Multiple factors contribute to the current state of inequity in the workplace. Hidden bias can affect even seemingly open-minded employees. Additionally, organisational constraints such as underfunding of the D&I function, silos, and lack of rewards or recognition for D&I can impede progress. Many organisations view D&I as a series of one-off HR initiatives and not part of an overall change management strategy.
The goal should be to show how D&I efforts can serve a variety of functions. For example, some marketing teams are collaborating to better understand diverse market segments and build relationships, customer experiences and a brand in unfamiliar markets. To improve results with multicultural customers, some sales and customer support functions are progressively employing D&I and CM competencies as one.
Scenario #2: Supporting CM through D&I
Organisations need to make the most of their diverse mix of employees, and there is also critical business value in understanding the diversity among customers, investors, suppliers and other stakeholders.
D&I efforts have the capacity to contribute to CM through such vital business results as innovation, profit, global growth etc. However, when these efforts are not broadly applied, an organisation’s inability to successfully deliver its value proposition – not showing how D&I efforts benefit the entire organisation.
A good D&I starting point is a listening tour – a close cousin of awareness or stakeholder engagement. It can engage stakeholders from across the value chain to learn about key priorities of leaders in all branches of the organisation. This is also a good starting point for a CM process because it finds out what is important for functions beyond HR – IT, sustainability, finance, government relations, security, mergers & acquisitions among others – with “foundational” questions such as:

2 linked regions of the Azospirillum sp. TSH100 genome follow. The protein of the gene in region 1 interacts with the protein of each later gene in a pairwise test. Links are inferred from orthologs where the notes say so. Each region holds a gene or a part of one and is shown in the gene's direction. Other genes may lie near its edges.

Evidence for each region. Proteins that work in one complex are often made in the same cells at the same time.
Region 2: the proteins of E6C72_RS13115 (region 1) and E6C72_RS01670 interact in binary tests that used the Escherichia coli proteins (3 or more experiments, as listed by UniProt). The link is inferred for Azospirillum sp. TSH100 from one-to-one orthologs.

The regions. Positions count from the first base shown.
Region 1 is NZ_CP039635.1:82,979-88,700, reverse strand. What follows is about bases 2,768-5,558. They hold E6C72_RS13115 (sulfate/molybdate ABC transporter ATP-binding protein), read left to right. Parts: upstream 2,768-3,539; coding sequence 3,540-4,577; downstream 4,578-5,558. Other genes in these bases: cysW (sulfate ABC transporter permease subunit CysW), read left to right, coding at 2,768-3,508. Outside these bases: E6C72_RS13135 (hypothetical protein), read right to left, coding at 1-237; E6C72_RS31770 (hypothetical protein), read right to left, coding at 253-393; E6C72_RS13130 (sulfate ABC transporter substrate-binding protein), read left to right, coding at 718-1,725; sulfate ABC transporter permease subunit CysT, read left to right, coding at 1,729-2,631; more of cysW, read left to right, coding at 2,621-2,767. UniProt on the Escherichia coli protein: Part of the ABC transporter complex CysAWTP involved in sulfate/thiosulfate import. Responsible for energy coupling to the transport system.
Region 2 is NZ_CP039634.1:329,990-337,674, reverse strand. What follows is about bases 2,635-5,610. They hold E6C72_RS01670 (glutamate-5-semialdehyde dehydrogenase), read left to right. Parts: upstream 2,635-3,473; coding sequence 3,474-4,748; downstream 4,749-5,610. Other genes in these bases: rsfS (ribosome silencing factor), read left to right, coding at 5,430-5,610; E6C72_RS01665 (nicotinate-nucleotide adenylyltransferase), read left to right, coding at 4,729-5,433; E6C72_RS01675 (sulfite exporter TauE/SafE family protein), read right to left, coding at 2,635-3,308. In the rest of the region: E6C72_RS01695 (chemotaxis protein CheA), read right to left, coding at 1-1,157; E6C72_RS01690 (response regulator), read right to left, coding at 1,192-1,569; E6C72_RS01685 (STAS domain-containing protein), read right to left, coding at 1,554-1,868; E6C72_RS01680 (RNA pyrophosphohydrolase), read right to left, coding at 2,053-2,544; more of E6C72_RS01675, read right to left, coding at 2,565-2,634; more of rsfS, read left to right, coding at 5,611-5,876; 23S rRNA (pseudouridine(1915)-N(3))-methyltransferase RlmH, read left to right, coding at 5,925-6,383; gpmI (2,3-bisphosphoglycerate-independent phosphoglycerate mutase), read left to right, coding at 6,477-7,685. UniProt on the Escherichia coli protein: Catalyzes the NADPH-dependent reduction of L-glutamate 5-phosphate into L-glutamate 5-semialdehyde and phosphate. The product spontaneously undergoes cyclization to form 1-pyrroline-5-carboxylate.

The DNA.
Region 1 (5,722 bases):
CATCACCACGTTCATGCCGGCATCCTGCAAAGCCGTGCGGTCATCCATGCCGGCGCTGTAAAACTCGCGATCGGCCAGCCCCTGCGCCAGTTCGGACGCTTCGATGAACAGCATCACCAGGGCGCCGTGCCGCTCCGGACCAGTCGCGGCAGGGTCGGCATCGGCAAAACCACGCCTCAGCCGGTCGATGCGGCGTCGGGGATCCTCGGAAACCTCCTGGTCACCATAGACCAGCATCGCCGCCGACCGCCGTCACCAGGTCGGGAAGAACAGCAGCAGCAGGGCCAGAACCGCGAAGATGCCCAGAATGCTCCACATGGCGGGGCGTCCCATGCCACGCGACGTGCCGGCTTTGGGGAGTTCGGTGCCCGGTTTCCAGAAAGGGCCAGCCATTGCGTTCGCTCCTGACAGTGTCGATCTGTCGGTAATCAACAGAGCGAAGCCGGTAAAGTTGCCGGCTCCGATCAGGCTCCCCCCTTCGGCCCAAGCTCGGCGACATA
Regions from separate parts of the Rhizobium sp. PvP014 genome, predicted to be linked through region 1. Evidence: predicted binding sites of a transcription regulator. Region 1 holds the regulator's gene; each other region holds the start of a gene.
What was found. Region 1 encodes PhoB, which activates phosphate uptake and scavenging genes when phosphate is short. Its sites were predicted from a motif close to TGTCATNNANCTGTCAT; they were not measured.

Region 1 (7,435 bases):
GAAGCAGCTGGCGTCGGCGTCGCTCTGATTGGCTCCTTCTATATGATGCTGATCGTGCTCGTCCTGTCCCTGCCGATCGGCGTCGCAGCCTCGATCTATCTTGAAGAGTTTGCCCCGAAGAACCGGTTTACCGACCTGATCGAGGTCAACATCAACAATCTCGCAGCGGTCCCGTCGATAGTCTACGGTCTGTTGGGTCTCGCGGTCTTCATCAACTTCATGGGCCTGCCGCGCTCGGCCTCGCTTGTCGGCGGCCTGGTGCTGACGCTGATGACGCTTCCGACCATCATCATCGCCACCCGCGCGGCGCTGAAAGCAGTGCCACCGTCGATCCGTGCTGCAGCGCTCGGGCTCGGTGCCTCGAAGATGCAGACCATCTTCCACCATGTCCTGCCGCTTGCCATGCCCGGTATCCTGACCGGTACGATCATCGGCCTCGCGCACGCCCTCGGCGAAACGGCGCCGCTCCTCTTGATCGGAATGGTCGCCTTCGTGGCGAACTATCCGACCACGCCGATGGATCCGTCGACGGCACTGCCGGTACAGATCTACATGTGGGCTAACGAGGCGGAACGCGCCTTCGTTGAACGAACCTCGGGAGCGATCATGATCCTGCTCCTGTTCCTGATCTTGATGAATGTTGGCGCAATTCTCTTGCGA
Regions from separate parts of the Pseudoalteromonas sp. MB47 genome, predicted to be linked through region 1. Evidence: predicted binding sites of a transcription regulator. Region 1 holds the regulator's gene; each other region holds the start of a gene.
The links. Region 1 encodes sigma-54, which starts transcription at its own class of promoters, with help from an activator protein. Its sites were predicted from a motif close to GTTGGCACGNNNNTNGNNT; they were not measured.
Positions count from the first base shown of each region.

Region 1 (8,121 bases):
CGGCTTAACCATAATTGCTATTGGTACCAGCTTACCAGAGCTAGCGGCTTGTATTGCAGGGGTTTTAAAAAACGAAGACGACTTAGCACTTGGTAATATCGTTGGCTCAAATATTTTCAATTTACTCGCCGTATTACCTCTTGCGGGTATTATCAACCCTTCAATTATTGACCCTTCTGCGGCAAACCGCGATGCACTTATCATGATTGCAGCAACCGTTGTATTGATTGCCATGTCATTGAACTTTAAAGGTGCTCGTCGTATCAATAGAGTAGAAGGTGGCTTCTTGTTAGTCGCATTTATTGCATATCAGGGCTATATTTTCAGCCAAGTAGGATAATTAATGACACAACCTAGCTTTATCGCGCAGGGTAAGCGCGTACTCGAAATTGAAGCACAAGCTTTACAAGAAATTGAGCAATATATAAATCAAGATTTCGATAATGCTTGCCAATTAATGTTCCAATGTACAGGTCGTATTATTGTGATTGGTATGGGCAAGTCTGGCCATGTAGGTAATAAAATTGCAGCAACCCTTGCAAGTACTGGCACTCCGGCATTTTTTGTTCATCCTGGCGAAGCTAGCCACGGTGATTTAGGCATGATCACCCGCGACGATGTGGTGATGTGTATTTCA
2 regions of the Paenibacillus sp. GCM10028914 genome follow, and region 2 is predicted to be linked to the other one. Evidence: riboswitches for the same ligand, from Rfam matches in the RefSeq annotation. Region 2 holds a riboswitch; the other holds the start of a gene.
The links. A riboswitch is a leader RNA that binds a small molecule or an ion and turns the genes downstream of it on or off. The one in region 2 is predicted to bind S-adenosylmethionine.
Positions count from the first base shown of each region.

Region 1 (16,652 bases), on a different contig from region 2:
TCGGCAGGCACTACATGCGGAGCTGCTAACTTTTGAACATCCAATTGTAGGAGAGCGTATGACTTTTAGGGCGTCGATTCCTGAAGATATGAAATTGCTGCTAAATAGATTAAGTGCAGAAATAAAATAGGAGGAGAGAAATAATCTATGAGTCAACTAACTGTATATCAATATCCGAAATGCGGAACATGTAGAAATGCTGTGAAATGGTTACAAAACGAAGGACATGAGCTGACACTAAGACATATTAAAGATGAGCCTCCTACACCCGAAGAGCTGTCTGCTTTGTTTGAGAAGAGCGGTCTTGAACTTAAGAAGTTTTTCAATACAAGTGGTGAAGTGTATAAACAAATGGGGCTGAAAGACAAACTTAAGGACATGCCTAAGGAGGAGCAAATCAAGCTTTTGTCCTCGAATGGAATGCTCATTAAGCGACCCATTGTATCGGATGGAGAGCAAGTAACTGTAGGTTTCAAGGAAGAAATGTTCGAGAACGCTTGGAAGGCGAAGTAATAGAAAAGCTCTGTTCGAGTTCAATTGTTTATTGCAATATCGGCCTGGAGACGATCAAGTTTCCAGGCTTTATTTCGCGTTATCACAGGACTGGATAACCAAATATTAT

- Why the function exists?
- What are their primary activities/ tasks?
- Who does the function serve?
- What is the function’s guiding principles?
- What does the function’s vision of success look like?
- What are the short, medium- and long-term goals?
- Does the function see D&I reporting as relevant to the organisation?
An example of a typical D&I question that could be used to support CM is: Can D&I and Function X’s goals enhance the way an organisation collaborates across the workforce and with customers globally, remotely, virtually, and cross-culturally?
Ultimately, D&I efforts and CM processes need to be nurtured as assets aligned with an organisation’s brand and capturing who they are today. D&I efforts can also be the reference for employees, current and future, customers, and investors and a milestone in a change management journey – a more diverse workforce, an inclusive culture and a more resilient tomorrow.
We all have the ability and opportunity to change the culture around us, and being D&I and CM champions in the workplace, big or small.
Ready to take the plunge? To find out how you can #BalanceforBetter at www.internationalwomensday.com.
METAGNOSIS can help work with your organisation to identify and tailor a change and transformation management approach that is applicable to Diversity & Inclusivity – in a practical way – and aligns with your individual business model. Please contact us to discuss your organisation’s needs.
The author, Isobel O’Connell, is a METAGNOSIS Associate and is also a subject matter expert on sustainability management, strategy, innovation and reporting.